In this study, we aimed to evaluate the efficiency and safety of supracostal and subcostal approaches during miniaturized percutaneous nephrolithotomy (mPNL). In two tertiary academic centers, we retrospectively analyzed the charts of patients who had undergone mPNL between January 2011 and June 2015 for the treatment of renal stones. Enrolled in the study were 49 patients who had access through the supracostal area (Group 1) and, to serve as controls, 49 patients who were accessed through the subcostal area (Group 2). To avoid potential bias between the groups, the patients were retrospectively matched one-on-one with respect to age, gender, body mass index, ASA score, and size and number of stones. The presence of upper calyx stones and distorted lower calyx anatomy were the most common reasons for performing supracostal access (57.1 and 28.6%, respectively). Access through 11–12 intercostal space was performed in 46 patients (93.9%), and the other three supracostal accesses (6.1%) were performed through the 10–11 intercostal area. The complication rates were 14.3% in Group 1 and 16.3% in Group 2 (p = 0.952). Final stone-free status had increased to 89.8 and 87.8% in Groups 1 and 2, respectively (p = 0.942). Our study demonstrated that mPNL resulted in acceptable stone-free rates whether accessed through either the supracostal or subcostal areas. Moreover, the supracostal approach with mPNL had no negative effect on any intraoperative and postoperative parameters, nor did it increase complication rates.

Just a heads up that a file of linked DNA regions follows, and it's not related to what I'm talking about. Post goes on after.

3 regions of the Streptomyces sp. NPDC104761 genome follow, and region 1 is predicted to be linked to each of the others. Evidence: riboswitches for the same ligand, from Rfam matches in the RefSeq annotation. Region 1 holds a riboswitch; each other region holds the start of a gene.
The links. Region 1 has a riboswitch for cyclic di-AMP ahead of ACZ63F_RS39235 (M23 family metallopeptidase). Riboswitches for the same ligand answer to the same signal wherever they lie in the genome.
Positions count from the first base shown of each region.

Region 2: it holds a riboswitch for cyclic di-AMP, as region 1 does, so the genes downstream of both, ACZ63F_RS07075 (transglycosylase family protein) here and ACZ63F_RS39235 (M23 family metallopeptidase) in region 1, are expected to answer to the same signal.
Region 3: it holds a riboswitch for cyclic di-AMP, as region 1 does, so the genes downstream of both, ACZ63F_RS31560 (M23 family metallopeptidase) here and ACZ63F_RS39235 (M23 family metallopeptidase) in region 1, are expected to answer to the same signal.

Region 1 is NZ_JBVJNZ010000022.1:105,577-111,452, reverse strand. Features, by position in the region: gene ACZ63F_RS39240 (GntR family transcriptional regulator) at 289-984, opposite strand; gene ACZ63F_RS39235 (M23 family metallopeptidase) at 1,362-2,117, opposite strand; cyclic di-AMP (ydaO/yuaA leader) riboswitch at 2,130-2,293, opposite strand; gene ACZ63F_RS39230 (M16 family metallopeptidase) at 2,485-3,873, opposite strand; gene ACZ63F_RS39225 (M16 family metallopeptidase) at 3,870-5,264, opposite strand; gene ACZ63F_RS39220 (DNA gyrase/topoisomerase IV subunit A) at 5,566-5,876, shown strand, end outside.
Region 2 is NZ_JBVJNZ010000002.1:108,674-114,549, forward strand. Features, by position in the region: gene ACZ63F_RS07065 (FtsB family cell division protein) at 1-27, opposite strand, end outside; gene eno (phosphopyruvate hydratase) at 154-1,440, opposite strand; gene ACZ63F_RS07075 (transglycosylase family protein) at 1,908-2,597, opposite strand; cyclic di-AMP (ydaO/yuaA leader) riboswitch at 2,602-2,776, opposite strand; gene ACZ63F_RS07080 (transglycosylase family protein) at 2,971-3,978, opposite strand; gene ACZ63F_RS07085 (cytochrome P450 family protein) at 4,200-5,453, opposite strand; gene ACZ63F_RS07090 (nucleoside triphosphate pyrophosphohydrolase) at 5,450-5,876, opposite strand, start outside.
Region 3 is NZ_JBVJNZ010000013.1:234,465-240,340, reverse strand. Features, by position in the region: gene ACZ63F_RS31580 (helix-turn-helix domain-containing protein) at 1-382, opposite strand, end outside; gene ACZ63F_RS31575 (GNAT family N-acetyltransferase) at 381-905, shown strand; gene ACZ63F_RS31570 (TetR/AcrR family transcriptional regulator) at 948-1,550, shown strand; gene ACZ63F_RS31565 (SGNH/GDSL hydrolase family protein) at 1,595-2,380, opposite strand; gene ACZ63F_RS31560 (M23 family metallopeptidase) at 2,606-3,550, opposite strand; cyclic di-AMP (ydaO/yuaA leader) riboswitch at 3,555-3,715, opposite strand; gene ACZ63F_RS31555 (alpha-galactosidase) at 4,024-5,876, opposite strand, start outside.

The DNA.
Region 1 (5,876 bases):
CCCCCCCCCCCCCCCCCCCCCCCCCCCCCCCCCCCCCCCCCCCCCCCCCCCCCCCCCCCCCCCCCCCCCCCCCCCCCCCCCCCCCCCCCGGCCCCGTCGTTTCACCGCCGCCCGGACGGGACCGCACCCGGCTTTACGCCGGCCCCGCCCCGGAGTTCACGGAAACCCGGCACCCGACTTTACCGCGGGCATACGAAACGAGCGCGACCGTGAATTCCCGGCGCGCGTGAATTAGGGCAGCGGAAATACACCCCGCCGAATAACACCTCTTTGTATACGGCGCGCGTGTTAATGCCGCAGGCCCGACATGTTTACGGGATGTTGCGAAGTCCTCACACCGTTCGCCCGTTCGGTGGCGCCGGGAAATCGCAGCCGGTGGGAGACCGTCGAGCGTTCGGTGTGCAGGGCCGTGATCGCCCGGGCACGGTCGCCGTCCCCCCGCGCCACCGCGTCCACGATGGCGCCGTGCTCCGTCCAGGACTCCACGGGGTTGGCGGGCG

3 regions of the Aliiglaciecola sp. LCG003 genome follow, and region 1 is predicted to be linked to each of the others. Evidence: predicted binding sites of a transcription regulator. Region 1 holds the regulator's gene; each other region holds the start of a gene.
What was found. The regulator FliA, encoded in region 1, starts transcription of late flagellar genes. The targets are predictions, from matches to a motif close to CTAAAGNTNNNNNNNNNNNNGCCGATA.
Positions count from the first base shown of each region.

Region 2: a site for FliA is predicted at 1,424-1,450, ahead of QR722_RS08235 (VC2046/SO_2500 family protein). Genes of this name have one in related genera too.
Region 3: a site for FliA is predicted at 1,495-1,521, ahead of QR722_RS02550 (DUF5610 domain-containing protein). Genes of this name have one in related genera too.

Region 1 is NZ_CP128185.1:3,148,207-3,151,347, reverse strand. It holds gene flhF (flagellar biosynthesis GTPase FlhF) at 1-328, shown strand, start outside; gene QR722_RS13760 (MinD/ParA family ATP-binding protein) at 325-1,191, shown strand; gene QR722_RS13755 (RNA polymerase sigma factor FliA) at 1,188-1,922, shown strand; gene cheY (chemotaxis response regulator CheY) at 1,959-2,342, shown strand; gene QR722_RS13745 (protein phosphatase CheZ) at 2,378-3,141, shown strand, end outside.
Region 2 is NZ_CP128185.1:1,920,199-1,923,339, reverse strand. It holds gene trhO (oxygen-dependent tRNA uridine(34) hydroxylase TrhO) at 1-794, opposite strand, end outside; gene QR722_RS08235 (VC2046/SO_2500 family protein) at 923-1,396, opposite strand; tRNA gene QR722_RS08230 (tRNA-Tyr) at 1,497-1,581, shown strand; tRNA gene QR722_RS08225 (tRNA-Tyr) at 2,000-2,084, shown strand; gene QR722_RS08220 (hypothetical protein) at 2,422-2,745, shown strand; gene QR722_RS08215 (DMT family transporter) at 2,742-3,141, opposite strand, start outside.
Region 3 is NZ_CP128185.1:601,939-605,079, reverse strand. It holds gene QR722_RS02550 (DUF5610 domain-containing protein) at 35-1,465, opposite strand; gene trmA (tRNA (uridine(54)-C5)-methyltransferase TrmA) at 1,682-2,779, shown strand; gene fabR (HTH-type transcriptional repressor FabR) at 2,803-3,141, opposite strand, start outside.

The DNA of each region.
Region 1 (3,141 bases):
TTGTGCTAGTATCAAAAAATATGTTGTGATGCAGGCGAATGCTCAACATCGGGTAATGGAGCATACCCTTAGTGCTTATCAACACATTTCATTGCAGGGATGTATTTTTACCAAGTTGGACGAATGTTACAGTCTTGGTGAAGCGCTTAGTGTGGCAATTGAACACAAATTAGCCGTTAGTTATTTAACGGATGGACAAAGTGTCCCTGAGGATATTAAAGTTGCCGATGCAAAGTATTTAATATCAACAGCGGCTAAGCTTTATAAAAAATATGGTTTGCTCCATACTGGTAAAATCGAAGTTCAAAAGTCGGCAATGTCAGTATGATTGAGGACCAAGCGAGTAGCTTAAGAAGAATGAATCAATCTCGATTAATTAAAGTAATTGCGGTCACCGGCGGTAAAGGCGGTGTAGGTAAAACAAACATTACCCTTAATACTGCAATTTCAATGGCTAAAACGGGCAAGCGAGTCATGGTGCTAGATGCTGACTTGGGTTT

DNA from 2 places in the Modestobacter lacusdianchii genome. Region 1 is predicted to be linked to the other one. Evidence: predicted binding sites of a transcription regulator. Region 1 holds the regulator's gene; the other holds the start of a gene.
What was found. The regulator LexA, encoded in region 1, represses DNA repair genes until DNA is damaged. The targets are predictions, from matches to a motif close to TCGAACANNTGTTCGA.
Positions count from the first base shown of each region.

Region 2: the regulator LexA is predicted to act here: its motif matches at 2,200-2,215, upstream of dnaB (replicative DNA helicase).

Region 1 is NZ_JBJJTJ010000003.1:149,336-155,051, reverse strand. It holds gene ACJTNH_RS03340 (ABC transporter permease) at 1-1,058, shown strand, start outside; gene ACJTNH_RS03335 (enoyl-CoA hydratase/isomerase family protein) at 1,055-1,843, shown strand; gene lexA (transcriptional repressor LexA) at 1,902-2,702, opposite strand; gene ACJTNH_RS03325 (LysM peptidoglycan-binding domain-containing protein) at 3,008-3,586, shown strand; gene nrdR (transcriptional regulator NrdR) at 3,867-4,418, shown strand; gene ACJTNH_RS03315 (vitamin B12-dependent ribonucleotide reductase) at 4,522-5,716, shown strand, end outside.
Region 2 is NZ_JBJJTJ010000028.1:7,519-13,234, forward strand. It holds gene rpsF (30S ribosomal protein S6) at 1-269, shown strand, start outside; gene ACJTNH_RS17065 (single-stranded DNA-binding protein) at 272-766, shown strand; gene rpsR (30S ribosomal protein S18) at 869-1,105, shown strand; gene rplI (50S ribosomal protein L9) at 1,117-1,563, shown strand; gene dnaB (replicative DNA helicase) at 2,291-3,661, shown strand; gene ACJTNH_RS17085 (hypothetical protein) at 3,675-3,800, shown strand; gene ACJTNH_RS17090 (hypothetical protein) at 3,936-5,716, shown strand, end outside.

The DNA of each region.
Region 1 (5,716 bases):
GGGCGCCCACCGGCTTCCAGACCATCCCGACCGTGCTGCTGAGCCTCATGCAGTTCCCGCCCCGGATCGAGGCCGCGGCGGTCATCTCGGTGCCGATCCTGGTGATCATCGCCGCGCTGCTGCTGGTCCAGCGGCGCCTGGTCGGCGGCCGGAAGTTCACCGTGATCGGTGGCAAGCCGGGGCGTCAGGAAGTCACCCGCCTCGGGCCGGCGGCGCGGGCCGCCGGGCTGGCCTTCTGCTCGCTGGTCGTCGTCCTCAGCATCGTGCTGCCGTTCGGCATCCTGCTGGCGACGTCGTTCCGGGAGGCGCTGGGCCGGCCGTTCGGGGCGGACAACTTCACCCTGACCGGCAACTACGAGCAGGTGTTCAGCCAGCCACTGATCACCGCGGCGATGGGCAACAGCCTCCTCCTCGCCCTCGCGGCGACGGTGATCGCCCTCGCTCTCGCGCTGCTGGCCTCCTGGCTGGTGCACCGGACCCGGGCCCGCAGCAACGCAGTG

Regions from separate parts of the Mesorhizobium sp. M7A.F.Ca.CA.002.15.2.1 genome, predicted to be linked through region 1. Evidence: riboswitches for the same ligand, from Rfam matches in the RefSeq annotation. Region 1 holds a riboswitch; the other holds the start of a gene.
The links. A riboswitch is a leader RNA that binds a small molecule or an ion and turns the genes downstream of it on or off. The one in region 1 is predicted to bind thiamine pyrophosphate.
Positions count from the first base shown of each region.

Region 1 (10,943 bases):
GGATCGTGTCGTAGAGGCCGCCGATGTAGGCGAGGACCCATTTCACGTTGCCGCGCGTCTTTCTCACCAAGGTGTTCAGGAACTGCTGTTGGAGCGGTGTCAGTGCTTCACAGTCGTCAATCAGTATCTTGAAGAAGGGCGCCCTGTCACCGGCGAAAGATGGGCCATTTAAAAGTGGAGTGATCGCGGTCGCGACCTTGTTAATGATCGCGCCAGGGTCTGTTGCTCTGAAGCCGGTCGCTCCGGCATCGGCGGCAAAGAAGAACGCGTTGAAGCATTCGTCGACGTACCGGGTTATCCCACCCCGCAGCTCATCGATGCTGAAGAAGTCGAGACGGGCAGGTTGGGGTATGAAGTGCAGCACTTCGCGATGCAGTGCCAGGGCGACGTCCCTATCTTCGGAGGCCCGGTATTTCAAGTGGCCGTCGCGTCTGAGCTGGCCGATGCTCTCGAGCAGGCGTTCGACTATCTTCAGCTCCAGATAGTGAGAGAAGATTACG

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Ozgor F.—Project development and manuscript writing. Yanaral F., Ozgor F.—Data analyzing. Tepeler A.—Manuscript editing. Basibuyuk I., Kayali Y.—Data collection. Kucuktopcu O.—Manuscriptediting. Tepeler A.—Data collection and data management. Yanaral F., Kayali Y.—Data management. Binbay M.—Project development and manuscript editing.
Compliance with ethical standards
Conflict of interest
Informed consent was obtained preoperatively from all of our patients which were included in our study.
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